One of the major themes of Advent and Christmas is how the light overcomes darkness. We all experience darkness in our lives, both within us and around us. News reports seem to cover nothing but gloom and even downright evil. In our families and in society misunderstanding causes alienation and isolation. Even in the Church, shadowy pockets of darkness persist, dimming the light of our witness to Christian values.
We’ve just heard how Our Lord healed two blind men, but he delays his response until they are in the best place to receive his healing touch. In the privacy of a house, he gives them the opportunity to proclaim their faith; then he touches and heals them.
In our own experience we know it takes time for our eyes to adjust to bright sunshine after being in a dull room. In much the same way it must have taken these men at least a few minutes to get used to their new vision and to make sense of what they were seeing. And so Our Lord stayed with them and helped them adjust to their new lives. But he warned them, too, not to speak too soon about what had happened to them. First, they needed to understand and come to terms with their situation more clearly.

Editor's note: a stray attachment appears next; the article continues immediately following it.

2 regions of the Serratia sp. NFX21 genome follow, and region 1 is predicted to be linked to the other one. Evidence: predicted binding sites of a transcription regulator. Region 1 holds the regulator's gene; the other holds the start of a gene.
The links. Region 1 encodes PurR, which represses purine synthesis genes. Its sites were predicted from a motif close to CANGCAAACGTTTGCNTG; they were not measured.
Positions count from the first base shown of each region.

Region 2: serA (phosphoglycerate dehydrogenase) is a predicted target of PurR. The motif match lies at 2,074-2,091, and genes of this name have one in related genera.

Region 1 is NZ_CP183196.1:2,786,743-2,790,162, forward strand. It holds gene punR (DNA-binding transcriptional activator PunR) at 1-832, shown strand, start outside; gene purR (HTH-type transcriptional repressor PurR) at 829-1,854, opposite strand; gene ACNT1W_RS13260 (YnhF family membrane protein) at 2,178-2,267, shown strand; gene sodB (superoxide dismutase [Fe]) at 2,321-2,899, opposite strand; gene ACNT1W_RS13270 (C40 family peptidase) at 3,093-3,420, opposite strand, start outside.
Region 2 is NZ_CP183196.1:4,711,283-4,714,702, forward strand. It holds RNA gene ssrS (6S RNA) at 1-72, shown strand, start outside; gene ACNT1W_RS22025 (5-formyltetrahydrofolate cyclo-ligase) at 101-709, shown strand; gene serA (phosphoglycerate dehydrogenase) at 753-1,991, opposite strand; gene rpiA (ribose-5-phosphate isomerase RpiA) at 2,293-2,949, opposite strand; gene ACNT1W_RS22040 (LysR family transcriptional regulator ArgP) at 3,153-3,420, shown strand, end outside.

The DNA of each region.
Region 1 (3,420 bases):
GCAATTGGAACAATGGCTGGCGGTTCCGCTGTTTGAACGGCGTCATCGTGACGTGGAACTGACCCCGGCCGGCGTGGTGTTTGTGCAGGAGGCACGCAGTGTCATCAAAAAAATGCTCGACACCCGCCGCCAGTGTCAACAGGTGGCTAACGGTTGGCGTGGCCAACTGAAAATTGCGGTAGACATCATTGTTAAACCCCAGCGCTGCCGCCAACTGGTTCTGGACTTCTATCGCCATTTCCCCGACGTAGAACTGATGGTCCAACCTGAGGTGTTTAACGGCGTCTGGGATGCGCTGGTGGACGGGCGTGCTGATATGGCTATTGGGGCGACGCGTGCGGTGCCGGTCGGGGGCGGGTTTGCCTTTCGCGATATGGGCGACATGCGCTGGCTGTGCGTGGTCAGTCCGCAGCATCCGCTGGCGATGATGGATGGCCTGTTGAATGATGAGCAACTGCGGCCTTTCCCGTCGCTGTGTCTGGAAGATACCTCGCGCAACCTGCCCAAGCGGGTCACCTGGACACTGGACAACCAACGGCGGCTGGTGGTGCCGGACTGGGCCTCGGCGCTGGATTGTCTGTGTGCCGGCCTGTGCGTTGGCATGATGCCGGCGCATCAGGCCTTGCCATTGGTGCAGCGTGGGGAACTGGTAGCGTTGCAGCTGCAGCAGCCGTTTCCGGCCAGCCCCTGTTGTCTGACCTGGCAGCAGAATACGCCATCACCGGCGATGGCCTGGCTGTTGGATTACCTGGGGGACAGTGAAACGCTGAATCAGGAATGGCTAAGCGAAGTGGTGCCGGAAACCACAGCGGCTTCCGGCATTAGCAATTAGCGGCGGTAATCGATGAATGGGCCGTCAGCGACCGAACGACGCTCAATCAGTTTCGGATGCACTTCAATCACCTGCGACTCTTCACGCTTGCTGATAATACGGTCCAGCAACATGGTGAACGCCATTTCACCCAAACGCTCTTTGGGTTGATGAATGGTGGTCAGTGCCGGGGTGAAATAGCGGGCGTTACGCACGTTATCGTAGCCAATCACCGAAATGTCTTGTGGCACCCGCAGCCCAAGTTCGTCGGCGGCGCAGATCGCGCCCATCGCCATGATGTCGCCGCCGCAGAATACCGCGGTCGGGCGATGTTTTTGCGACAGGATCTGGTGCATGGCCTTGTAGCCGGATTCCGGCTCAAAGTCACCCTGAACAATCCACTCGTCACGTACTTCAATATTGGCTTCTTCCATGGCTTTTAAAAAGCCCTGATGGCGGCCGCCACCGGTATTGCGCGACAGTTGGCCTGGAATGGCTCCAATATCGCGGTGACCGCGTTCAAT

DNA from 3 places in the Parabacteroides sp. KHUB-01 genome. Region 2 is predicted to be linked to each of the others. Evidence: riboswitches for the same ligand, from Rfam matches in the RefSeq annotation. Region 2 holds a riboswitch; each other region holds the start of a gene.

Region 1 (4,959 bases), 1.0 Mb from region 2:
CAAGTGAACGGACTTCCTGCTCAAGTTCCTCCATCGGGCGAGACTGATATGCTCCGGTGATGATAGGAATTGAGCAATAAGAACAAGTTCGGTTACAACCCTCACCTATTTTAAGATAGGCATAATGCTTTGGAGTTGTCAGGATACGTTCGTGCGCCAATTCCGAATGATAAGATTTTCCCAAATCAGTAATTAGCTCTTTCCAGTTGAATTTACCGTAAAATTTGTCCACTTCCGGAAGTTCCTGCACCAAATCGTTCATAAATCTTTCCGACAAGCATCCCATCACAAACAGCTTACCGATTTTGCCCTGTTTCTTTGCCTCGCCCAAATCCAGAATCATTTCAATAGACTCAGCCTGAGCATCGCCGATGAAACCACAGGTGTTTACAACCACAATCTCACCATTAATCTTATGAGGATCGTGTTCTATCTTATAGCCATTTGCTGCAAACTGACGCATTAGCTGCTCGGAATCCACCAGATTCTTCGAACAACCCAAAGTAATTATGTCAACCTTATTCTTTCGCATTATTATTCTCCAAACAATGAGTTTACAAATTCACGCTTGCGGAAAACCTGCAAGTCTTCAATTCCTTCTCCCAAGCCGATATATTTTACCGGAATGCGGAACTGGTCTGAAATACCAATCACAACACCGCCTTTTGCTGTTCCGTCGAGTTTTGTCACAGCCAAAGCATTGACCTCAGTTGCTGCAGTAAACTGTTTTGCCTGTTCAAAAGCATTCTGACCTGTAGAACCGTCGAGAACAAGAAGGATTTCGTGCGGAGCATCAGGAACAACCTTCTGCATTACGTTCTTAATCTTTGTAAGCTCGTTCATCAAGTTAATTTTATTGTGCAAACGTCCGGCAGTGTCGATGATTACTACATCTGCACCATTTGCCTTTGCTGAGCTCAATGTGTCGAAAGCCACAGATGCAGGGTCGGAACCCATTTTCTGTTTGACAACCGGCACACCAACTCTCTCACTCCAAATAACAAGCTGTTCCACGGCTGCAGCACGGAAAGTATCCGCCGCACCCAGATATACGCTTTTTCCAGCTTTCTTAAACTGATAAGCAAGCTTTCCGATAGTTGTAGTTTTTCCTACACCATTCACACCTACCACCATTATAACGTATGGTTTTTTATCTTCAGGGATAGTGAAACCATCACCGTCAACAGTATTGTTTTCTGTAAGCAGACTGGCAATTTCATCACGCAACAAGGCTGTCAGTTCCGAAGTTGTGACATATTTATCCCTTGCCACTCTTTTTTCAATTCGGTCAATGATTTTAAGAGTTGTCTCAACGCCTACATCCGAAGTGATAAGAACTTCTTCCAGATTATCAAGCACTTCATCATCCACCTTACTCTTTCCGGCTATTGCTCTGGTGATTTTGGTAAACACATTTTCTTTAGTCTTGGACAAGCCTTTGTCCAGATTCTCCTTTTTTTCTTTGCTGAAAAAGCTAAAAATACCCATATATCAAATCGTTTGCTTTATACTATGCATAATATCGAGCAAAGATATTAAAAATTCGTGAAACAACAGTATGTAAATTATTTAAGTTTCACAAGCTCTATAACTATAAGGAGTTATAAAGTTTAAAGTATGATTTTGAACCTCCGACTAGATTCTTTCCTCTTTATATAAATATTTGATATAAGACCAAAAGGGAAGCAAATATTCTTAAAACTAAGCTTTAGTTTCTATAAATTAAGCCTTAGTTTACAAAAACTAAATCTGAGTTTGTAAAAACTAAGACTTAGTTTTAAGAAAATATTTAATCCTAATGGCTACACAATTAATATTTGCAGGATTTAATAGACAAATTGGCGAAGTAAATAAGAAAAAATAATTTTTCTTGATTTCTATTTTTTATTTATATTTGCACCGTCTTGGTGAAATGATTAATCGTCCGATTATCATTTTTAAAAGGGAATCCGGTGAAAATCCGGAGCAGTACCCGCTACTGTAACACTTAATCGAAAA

Advent is a time of enlightenment for us, too; and our growth in understanding is likely to be as gradual as it was for these men. Perhaps we notice that a word or an image keeps repeating itself in the readings at Mass or in the Office: renewal, freedom, repentance, conversion, restoration. As we ponder and meditate on these images, they can shed light on what Our Lord wants us to do.
And yet we shouldn’t be too disappointed if the results aren’t instantaneous. Our Lord has come into the world and that changes everything; but we still have to give his life time to grow and take root. How good it is to know, then, that Our Lord is always with us, teaching us and helping us to adjust to the light.